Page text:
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Politics with Michelle Grattan: Simon Birmingham on the vote, Aston, the Liberals, Uranium


The Liberals have formally decided to oppose the Voice. Peter Dutton has stated he will campaign against it, a high-risk strategy when polls show a majority of Australians currently support a “yes” vote.

Noel Pearson was scathing for the Liberal party, calling the decision not to support the vote “a Judas betrayal of our country”. Moderate Liberal MP Bridget Archer will campaign for the “yes” cause.

In this podcast, Michelle Grattan and Senator Simon Birmingham, Leader of the Opposition in the Senate and one of the few remaining moderates in the party, The Voice, discuss Aston’s defeat in the election and “where to now?” for the Liberal Party.

Birmingham wished previous governments had done more, “in the Rudd, Gillard or Abbott years”, to promote recognition of the Indigenous people.

“When we look at the content of Recognition and Voice, there are annoying problems.”

“They are also irritating with regard to how you apply them against certain philosophical features or whether embedding another platform for part of the community in terms of engagement is a liberal or an illiberal concept (…) I think there are serious questions are around that.”

“And unfortunately, looking at it, I think reaching national consensus on this issue has only gotten harder and harder in the many years since constitutional recognition was first actively discussed in the Howard government. And in many ways I wish it had been acted upon back then in the Rudd, Gillard, or Abbott years.

Birmingham does not see the Liberal Party on the wrong side of history in the referendum, but wants an open debate. “Australians will make their own decision and at least that’s the beauty of a referendum – we’re going to get a clear and decisive result one way or another on where Australians stand.”

When asked if a pollster would call him to ask which way he would vote, Birmingham avoids a straight answer but says he is open to “bipartisanship in working out the details in any referendum”.

“I hope that if there is anything that can still be saved for national unity through a clear bipartisan constitutional recognition of Indigenous Australians, it will be achieved.”

“I hope that if clear evidence emerges during the parliamentary committee process to narrow the scope of the constitutional amendment proposed by the government that I will listen to that evidence and try to persuade a reconsideration around some of those factors.”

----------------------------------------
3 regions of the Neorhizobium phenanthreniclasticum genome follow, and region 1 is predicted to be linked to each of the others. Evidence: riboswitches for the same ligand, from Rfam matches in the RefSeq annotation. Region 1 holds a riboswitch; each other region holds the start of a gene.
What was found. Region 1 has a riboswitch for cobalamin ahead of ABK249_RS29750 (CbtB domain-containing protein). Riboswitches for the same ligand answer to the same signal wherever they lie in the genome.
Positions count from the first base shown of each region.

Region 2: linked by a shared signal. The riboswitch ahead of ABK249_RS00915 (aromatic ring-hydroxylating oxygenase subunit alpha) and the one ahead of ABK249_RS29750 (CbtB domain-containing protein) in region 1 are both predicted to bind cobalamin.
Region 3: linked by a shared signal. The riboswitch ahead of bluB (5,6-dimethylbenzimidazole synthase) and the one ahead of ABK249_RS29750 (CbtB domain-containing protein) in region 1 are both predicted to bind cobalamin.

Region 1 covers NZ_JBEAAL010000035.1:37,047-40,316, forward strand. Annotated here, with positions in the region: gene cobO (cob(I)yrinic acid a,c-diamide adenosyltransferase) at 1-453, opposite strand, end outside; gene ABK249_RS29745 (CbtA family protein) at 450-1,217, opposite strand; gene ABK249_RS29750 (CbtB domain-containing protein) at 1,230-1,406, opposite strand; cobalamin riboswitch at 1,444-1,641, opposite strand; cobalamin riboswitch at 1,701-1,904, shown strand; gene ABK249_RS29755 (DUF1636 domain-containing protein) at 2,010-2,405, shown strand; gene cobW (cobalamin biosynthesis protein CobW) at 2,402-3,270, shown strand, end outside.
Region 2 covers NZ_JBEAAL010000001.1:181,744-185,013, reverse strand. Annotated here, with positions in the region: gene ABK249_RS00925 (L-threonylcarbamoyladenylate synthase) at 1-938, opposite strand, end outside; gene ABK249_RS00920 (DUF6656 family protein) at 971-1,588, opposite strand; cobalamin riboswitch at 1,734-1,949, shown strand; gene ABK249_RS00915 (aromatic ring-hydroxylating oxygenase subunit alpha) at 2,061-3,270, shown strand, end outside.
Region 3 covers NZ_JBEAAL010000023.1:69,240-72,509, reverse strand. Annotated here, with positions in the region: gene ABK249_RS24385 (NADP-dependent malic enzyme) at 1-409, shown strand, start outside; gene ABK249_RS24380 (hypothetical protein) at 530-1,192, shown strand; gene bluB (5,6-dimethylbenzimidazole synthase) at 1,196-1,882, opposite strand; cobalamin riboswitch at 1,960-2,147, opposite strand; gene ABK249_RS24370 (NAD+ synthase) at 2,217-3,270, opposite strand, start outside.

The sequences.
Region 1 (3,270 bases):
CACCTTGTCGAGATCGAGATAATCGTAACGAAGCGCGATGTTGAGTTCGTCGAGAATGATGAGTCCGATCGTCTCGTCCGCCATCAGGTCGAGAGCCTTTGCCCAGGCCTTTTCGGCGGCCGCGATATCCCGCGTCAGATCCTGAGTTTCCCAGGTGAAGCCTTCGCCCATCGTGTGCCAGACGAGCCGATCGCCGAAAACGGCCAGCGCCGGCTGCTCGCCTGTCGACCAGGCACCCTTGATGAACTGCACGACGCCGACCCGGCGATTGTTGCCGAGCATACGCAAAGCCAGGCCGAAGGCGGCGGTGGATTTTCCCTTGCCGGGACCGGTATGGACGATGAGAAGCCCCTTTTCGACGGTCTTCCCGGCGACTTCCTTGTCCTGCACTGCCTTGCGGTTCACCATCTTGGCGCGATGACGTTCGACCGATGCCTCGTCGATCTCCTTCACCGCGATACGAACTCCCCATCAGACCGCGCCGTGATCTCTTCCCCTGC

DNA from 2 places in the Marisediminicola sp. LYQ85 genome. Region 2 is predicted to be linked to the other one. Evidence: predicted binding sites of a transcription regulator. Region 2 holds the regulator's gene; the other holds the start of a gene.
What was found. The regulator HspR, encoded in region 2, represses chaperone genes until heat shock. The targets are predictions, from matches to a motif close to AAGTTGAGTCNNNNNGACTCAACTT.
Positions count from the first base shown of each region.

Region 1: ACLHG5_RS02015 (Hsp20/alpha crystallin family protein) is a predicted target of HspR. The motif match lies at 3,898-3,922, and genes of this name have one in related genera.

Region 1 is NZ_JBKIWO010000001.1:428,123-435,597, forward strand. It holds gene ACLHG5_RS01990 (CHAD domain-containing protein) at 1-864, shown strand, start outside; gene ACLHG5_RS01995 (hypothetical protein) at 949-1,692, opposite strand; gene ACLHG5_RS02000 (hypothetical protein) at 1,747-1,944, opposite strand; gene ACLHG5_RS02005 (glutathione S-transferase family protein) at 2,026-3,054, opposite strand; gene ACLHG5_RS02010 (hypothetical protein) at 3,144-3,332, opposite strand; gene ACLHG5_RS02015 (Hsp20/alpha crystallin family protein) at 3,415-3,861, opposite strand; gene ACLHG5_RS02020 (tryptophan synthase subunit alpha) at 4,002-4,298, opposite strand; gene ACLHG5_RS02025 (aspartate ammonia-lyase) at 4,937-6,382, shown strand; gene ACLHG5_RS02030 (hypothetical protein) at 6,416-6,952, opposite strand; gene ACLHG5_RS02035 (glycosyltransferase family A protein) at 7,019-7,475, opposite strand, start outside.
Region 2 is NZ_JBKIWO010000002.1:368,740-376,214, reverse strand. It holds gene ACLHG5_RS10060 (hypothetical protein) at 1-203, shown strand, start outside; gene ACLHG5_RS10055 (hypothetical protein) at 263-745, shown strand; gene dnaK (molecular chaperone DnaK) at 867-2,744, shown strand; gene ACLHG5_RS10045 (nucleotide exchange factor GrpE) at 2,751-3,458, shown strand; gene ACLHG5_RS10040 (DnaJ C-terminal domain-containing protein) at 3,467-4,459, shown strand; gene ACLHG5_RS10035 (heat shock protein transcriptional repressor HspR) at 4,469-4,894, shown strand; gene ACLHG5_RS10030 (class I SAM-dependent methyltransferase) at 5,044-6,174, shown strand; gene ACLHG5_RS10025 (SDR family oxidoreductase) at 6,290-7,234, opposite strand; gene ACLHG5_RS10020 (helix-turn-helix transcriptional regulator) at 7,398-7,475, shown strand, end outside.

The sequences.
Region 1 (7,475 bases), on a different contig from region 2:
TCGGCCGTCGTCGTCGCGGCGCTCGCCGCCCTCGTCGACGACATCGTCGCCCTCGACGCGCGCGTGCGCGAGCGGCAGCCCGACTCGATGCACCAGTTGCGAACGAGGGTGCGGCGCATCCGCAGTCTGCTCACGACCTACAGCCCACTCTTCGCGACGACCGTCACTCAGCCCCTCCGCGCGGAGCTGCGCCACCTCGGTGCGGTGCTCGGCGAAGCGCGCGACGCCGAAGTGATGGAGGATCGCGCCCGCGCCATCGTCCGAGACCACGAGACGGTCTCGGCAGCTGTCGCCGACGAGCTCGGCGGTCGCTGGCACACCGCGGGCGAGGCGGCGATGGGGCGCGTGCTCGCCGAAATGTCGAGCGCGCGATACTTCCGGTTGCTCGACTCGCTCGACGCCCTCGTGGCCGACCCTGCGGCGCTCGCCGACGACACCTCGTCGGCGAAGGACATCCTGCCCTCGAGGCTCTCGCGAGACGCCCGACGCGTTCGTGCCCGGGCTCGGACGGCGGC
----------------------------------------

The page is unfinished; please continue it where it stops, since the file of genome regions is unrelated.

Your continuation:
Birmingham admits the Liberal Party has a lot of rebuilding to do, a point reinforced by Aston’s defeat. Areas that need attention include the voice of migrants, women and the younger generations, he says.

“We are dealing with a very different electorate today than that of a few decades ago, and even not so long ago. If you look at some of the rate of change, professional women are the fastest growing segment of the workforce. And urbanization has only continued at an accelerated pace, mainly driven by waves of migration with significant numbers of Chinese Australians, Indian Australians and other cohorts increasing in numbers.

“Those changes do not mean that liberal values ​​are less relevant today than they were in the past (…) modern electorate to which we must appeal.”

“I think that means we need to look at how we can engage younger families and younger voters in effective policies about their economic security and especially with regard to the pursuit of homeownership.”

“That means making sure that in all those cases about job security, homeownership aspirations, the other aspirations they have has to be backed by a strong economy. We also need to ensure that everyone feels involved in those discussions, regardless of their background, migrant background or the composition or nature of their family.”

There is currently a lot of pressure within the coalition to embrace nuclear energy.

Birmingham sees the adoption of nuclear-powered submarines as indicative of a broad change in attitudes to nuclear technology.

He says: “I was frankly surprised when the AUKUS announcement was first made by the Morrison government and of course with the recent announcements (…) how well the electorate accepted and supported the use of nuclear technologies in propulsion . of our submarine fleet.”

“From a South Australian perspective, the reality (is) is that that will mean work on the installation of the nuclear reactor component of submarines taking place at Osborne in the Adelaide suburbs. So I think there’s a certain amount of maturity and understanding associated with these debates, but obviously there are a lot of safeguards that need to be attached to any nuclear consideration.”

“Long ago in my first speech (I) was clear that I thought nuclear technology should be on the table with how we address some of the challenges of our time and how much has happened in the intervening sixteen years. The affordability and growth of renewable energy has changed radically and the energy landscape has changed radically in that time.”

“I don’t think it necessarily makes sense to just ban nuclear technologies.”

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